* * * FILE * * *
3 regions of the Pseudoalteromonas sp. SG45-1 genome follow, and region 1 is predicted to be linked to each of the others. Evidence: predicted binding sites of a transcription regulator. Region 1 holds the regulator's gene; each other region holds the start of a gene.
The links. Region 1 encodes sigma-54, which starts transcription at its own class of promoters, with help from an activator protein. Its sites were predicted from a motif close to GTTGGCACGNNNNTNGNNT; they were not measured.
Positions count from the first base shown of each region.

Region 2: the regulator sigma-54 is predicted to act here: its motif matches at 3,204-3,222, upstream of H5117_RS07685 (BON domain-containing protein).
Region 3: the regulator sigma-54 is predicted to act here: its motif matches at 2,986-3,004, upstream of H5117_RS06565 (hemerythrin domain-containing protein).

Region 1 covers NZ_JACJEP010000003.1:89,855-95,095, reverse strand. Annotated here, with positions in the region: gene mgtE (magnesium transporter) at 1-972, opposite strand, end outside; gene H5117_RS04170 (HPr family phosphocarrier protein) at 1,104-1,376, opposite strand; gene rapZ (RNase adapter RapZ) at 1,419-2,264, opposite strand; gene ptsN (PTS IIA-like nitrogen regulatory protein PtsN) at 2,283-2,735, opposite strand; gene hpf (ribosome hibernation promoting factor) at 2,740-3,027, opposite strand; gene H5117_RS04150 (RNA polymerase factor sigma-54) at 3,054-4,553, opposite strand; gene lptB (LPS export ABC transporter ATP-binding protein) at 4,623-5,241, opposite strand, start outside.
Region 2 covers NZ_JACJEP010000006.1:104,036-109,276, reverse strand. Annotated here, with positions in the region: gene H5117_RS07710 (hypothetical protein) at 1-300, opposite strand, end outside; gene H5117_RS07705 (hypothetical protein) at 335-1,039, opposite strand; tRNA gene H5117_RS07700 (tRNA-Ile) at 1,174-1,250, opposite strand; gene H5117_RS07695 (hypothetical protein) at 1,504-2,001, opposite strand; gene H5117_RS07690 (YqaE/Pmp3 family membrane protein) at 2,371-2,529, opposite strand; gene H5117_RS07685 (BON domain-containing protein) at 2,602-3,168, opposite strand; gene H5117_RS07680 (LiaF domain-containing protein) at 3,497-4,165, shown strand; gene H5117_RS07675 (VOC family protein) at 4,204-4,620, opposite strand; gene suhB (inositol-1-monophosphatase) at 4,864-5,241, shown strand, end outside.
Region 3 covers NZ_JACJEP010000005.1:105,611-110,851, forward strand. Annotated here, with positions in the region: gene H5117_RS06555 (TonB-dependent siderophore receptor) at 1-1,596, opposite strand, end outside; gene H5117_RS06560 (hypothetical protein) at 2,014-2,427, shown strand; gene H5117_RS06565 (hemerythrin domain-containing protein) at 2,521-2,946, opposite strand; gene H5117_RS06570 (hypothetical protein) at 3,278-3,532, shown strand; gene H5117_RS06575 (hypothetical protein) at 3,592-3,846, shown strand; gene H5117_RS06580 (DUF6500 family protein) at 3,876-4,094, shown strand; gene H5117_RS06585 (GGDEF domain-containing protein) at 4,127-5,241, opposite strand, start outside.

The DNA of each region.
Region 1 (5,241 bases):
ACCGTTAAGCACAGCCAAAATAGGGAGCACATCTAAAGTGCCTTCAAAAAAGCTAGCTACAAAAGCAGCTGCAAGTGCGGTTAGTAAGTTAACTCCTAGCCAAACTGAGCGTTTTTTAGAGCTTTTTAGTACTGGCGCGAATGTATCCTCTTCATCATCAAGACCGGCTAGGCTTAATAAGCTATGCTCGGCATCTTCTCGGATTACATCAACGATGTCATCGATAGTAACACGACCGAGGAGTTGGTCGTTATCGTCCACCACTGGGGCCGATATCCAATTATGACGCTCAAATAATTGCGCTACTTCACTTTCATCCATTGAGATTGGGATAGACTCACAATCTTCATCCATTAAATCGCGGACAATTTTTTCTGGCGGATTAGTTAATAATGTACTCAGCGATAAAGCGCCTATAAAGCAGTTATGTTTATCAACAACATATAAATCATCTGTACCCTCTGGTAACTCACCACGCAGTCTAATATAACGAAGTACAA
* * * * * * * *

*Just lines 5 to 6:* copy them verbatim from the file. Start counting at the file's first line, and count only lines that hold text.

Region 3: the regulator sigma-54 is predicted to act here: its motif matches at 2,986-3,004, upstream of H5117_RS06565 (hemerythrin domain-containing protein).

Region 1 covers NZ_JACJEP010000003.1:89,855-95,095, reverse strand. Annotated here, with positions in the region: gene mgtE (magnesium transporter) at 1-972, opposite strand, end outside; gene H5117_RS04170 (HPr family phosphocarrier protein) at 1,104-1,376, opposite strand; gene rapZ (RNase adapter RapZ) at 1,419-2,264, opposite strand; gene ptsN (PTS IIA-like nitrogen regulatory protein PtsN) at 2,283-2,735, opposite strand; gene hpf (ribosome hibernation promoting factor) at 2,740-3,027, opposite strand; gene H5117_RS04150 (RNA polymerase factor sigma-54) at 3,054-4,553, opposite strand; gene lptB (LPS export ABC transporter ATP-binding protein) at 4,623-5,241, opposite strand, start outside.